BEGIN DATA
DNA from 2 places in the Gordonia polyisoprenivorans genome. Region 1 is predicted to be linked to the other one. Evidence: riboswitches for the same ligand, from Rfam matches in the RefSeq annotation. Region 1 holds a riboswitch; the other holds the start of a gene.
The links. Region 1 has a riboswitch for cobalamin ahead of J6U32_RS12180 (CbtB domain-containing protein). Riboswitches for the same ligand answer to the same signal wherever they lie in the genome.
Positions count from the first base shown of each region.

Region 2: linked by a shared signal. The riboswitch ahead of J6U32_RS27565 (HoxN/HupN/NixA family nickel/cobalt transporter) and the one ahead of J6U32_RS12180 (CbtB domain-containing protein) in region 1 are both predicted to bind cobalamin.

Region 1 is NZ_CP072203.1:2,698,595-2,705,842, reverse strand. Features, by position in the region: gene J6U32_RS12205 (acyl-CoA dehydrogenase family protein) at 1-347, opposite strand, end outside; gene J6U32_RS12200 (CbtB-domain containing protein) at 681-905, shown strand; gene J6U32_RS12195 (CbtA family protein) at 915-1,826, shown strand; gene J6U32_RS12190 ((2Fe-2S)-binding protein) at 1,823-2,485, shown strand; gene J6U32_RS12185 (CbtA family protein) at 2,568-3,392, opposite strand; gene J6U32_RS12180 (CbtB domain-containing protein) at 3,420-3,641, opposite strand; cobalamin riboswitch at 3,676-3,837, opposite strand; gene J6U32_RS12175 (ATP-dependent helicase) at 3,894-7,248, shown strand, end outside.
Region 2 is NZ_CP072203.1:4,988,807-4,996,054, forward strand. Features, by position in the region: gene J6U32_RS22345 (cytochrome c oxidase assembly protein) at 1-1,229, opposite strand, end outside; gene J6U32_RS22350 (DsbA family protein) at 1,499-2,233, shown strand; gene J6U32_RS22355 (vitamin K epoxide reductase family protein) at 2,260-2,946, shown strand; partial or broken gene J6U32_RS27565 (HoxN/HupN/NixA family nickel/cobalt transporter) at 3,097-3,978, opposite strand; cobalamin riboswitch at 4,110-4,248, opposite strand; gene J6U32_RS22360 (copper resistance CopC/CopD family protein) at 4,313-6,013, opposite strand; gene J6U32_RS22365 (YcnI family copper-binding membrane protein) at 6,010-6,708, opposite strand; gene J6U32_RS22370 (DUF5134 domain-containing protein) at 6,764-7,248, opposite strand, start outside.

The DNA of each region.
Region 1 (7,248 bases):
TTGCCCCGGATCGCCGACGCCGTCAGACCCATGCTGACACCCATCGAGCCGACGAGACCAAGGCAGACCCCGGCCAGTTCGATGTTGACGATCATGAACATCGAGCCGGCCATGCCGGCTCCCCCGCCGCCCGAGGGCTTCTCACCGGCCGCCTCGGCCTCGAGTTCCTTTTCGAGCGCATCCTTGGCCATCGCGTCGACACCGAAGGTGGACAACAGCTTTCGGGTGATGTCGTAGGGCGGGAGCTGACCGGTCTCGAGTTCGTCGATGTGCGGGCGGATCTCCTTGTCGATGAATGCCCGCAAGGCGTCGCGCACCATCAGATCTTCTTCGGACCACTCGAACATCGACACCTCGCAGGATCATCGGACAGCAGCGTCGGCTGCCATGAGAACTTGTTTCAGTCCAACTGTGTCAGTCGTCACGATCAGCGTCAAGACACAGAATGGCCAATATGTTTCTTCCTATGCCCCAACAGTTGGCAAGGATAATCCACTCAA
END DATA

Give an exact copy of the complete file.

DNA from 2 places in the Gordonia polyisoprenivorans genome. Region 1 is predicted to be linked to the other one. Evidence: riboswitches for the same ligand, from Rfam matches in the RefSeq annotation. Region 1 holds a riboswitch; the other holds the start of a gene.
The links. Region 1 has a riboswitch for cobalamin ahead of J6U32_RS12180 (CbtB domain-containing protein). Riboswitches for the same ligand answer to the same signal wherever they lie in the genome.
Positions count from the first base shown of each region.

Region 2: linked by a shared signal. The riboswitch ahead of J6U32_RS27565 (HoxN/HupN/NixA family nickel/cobalt transporter) and the one ahead of J6U32_RS12180 (CbtB domain-containing protein) in region 1 are both predicted to bind cobalamin.

Region 1 is NZ_CP072203.1:2,698,595-2,705,842, reverse strand. Features, by position in the region: gene J6U32_RS12205 (acyl-CoA dehydrogenase family protein) at 1-347, opposite strand, end outside; gene J6U32_RS12200 (CbtB-domain containing protein) at 681-905, shown strand; gene J6U32_RS12195 (CbtA family protein) at 915-1,826, shown strand; gene J6U32_RS12190 ((2Fe-2S)-binding protein) at 1,823-2,485, shown strand; gene J6U32_RS12185 (CbtA family protein) at 2,568-3,392, opposite strand; gene J6U32_RS12180 (CbtB domain-containing protein) at 3,420-3,641, opposite strand; cobalamin riboswitch at 3,676-3,837, opposite strand; gene J6U32_RS12175 (ATP-dependent helicase) at 3,894-7,248, shown strand, end outside.
Region 2 is NZ_CP072203.1:4,988,807-4,996,054, forward strand. Features, by position in the region: gene J6U32_RS22345 (cytochrome c oxidase assembly protein) at 1-1,229, opposite strand, end outside; gene J6U32_RS22350 (DsbA family protein) at 1,499-2,233, shown strand; gene J6U32_RS22355 (vitamin K epoxide reductase family protein) at 2,260-2,946, shown strand; partial or broken gene J6U32_RS27565 (HoxN/HupN/NixA family nickel/cobalt transporter) at 3,097-3,978, opposite strand; cobalamin riboswitch at 4,110-4,248, opposite strand; gene J6U32_RS22360 (copper resistance CopC/CopD family protein) at 4,313-6,013, opposite strand; gene J6U32_RS22365 (YcnI family copper-binding membrane protein) at 6,010-6,708, opposite strand; gene J6U32_RS22370 (DUF5134 domain-containing protein) at 6,764-7,248, opposite strand, start outside.

The DNA of each region.
Region 1 (7,248 bases):
TTGCCCCGGATCGCCGACGCCGTCAGACCCATGCTGACACCCATCGAGCCGACGAGACCAAGGCAGACCCCGGCCAGTTCGATGTTGACGATCATGAACATCGAGCCGGCCATGCCGGCTCCCCCGCCGCCCGAGGGCTTCTCACCGGCCGCCTCGGCCTCGAGTTCCTTTTCGAGCGCATCCTTGGCCATCGCGTCGACACCGAAGGTGGACAACAGCTTTCGGGTGATGTCGTAGGGCGGGAGCTGACCGGTCTCGAGTTCGTCGATGTGCGGGCGGATCTCCTTGTCGATGAATGCCCGCAAGGCGTCGCGCACCATCAGATCTTCTTCGGACCACTCGAACATCGACACCTCGCAGGATCATCGGACAGCAGCGTCGGCTGCCATGAGAACTTGTTTCAGTCCAACTGTGTCAGTCGTCACGATCAGCGTCAAGACACAGAATGGCCAATATGTTTCTTCCTATGCCCCAACAGTTGGCAAGGATAATCCACTCAA